If you weren’t there for it, you have no idea how much noise was being made for BROCKHAMPTON before the summer of 2018. Out of nowhere with barely any following, an online rap collective who called themselves a boyband - who looked more like a group of friends that you knew from school than a typical boyband - with unapologetically queer and poc members that had a desire to make their community a safespace, dropped three albums - no, three GREAT albums, in the span of *six months*, with songs about mental health, rape culture, escaping a bad lifestyle, and a great amount of fun bangers dropped as well. They built a cult like fanbase seemingly overnight, got a fifty million dollar record deal with RCA, and, if all went well with their intended major label debut “PUPPY”, probably would have become one the biggest artists in the world, being a major win for their fanbase who connected with the outsider nature of the group.
And then, it was all taken away by allegations that Ameer Vann, the literal face of BROCKHAMPTON, was a serial abuser. This lead to their long time friend being kicked out of the group, “PUPPY” being entirely scrapped, most of their tour dates being cancelled, their record deal not being as beneficial as they originally thought, recording sessions that lead to nothing, fans being split by the newest batch of singles, fans that thought the band betrayed Ameer or were worse without him and should have kept him in the group. It was a summer that the band still hasn't fully recovered from, and at the time it felt like it might be the end of BROCKHAMPTON. All of this culminated into their fanbase dividing major label debut, “iridescence”.
Written, recorded, mixed, and mastered in the span of ten days in Abbey Road, “iridescence” is the most experimental and atypical record in BROCKHAMPTON’s catalogue, and it’s absolute chaos. Everything about this record is raw and unfiltered, shifting from moody to cocky to angry to depressed and much more from track to track - hell, even within individual songs. This isn’t so much a therapy session as it is a prolonged scream into a pillow. This extends out into the album’s production - which is also constantly changing, sometimes mid song - with industrial inspired beats, blown out 808’s, distorted vocals on most of the tracks here, synths solos, break beats, mellotrons, heavy use of a string orchestra, choir parts, stadium anthems, sampling Beyoncé and themselves at the same time. Almost none of it sounds like the SATURATION trilogy that got them started, and your enjoyment of the sound of this record has a huge part to do with how open you are to all of their experimenting.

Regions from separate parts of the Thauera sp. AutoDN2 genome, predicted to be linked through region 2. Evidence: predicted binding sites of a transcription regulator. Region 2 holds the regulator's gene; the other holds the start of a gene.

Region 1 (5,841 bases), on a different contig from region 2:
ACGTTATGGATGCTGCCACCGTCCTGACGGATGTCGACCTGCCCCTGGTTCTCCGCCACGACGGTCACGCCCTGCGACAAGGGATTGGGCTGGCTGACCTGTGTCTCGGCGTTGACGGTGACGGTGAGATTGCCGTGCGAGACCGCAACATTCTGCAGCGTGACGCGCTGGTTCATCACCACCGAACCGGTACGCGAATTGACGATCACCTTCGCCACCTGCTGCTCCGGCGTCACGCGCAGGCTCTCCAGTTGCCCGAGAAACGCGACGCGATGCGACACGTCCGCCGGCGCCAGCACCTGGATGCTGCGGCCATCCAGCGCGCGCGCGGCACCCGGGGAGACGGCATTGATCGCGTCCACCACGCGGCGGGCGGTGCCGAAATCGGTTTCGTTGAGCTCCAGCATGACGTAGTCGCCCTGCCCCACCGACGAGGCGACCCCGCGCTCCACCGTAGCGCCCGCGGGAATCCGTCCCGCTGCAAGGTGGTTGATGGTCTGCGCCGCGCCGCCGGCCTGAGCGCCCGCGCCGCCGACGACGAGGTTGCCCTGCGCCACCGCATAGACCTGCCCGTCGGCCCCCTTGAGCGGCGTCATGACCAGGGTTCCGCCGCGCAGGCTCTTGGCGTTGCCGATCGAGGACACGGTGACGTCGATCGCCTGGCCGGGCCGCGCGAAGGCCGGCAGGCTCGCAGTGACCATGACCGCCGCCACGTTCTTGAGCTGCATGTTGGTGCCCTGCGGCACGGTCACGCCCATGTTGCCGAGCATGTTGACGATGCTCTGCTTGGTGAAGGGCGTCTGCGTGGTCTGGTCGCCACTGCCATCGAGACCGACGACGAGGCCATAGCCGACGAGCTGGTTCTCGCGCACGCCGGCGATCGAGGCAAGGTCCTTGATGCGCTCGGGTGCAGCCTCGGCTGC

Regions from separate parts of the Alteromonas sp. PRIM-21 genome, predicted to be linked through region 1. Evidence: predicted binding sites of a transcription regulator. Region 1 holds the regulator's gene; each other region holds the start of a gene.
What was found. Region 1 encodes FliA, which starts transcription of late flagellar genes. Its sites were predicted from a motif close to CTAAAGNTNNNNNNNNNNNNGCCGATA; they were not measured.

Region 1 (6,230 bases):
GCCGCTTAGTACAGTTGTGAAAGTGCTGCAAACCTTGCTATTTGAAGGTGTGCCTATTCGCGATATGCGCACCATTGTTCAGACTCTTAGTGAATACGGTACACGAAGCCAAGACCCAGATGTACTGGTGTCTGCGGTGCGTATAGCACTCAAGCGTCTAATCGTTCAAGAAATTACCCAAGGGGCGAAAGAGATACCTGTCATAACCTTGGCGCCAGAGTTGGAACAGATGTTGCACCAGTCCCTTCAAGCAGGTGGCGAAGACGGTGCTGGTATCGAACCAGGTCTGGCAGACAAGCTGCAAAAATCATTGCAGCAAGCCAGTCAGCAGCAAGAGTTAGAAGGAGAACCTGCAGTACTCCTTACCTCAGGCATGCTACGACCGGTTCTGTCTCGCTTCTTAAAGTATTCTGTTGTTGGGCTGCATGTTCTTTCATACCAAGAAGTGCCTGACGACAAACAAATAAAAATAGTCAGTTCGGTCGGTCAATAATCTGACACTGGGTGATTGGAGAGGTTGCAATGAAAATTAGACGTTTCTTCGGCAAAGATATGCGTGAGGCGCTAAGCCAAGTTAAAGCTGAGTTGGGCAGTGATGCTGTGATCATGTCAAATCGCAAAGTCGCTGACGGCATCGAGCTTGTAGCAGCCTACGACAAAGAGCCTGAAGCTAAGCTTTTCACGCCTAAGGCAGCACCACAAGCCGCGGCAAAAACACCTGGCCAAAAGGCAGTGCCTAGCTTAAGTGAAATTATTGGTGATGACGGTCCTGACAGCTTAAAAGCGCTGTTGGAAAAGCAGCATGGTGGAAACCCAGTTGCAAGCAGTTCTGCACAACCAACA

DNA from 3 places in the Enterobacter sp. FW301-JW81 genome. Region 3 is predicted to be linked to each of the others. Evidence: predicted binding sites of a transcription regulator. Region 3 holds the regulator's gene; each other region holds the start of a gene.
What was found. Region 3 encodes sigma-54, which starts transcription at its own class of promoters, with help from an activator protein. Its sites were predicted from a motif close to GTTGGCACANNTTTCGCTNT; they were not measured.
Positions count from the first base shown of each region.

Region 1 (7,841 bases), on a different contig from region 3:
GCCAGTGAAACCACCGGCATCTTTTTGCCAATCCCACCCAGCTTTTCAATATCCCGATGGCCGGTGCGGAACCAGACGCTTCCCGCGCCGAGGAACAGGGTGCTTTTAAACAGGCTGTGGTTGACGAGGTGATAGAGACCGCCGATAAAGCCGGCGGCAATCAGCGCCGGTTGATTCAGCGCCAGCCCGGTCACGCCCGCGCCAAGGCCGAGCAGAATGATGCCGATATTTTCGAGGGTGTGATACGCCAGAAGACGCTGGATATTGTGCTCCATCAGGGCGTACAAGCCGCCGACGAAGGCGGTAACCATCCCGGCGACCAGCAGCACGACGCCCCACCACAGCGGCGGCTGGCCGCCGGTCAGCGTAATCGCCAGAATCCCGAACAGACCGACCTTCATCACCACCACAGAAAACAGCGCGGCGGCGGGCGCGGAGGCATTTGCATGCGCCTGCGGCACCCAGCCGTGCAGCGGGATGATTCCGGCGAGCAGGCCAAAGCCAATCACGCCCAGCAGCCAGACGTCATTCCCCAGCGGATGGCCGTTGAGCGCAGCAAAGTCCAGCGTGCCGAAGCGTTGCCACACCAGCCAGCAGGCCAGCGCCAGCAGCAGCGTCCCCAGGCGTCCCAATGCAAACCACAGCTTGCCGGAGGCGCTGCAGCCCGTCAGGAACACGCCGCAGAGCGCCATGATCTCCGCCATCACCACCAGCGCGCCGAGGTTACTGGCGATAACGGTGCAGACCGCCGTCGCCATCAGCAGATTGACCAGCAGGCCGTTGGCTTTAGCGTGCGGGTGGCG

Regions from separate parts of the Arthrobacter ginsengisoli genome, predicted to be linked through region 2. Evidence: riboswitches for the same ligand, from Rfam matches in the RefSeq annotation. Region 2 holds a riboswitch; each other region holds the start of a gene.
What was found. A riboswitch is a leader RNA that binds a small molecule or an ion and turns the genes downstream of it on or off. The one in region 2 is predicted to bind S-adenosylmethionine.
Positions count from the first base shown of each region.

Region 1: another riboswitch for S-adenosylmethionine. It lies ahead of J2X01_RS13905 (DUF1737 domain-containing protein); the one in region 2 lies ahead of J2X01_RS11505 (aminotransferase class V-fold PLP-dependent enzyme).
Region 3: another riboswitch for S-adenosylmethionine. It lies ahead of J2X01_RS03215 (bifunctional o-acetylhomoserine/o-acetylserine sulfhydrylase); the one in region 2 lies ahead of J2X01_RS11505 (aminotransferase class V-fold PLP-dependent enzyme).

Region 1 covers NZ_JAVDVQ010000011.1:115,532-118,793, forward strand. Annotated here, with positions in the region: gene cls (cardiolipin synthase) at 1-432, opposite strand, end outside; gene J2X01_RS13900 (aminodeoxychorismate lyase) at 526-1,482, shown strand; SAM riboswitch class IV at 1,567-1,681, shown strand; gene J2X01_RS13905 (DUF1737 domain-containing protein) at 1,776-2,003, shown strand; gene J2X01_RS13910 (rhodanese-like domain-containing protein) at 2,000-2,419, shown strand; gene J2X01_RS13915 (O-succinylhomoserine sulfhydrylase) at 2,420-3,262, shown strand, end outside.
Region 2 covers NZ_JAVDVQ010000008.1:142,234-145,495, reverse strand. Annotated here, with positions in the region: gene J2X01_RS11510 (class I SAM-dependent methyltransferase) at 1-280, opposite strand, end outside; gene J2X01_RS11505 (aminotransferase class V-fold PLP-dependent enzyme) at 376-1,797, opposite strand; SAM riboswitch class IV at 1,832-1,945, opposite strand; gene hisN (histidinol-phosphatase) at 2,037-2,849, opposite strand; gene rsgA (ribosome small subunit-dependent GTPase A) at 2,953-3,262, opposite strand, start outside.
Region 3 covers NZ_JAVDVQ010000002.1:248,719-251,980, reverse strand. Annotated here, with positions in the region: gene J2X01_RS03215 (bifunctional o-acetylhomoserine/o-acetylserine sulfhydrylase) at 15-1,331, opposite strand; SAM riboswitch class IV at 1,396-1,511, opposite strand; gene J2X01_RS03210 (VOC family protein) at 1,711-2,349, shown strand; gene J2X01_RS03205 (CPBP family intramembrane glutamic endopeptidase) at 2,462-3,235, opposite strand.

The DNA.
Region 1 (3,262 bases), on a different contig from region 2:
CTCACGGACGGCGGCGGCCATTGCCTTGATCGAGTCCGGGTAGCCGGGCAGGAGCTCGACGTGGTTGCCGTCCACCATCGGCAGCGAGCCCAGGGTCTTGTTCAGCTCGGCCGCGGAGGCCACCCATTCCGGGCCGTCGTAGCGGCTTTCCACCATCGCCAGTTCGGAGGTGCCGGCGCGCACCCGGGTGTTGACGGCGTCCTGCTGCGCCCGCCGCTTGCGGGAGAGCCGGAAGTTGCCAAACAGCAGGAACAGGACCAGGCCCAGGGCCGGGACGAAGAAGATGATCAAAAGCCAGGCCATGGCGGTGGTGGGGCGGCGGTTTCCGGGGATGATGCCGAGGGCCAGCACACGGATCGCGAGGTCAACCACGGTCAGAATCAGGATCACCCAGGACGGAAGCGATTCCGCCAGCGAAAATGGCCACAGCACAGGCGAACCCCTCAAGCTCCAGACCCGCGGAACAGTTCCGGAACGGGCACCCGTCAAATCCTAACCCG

The band dynamics are also atypical on “iridescence” compared to past records. While Dom is rapping in the same style for about the same amount as before, Matt is taking a backseat numerous times on this album, Merlyn is featured more than ever, Kevin barely gives his signature hooks and has a more understated delivery instead of his usual boastfulness, Bearface is on more songs than all of the SATURATION trilogy combined and he’s often rapping more than he is singing, and Joba is basically the MVP of this project, taking a more prominent role than before and switching his delivery from soulful to unfiltered rage on each track. Each track sees the members taking on their issues, whether it be their personal lives or nods to the struggles they’ve been facing after Ameer’s betrayal and the cost that comes with answering to a label. One big thing to note about “iridescence” is how intentionally unsatisfying it is - there is no bow to tie this album up, because things were still up in the air in the real world. The band isn’t done healing, they haven’t overcome their problems over the past summer, there is no big take away message about what happened - it ends as it begins, with raw hurt and pain, begging to be healed.
Even though opinions have grown on it recently, “iridescence” is still a project that has split the BROCKHAMPTON fanbase. However, I can’t help but love it. Being there during their meteoric rise and devastating collapse, I instantly connected with the album’s colorful production and unapologetically raw lyrics and performances. “iridescence” is BROCKHAMPTON going through the thick of trauma, and the result is, in my opinion, their greatest project to date.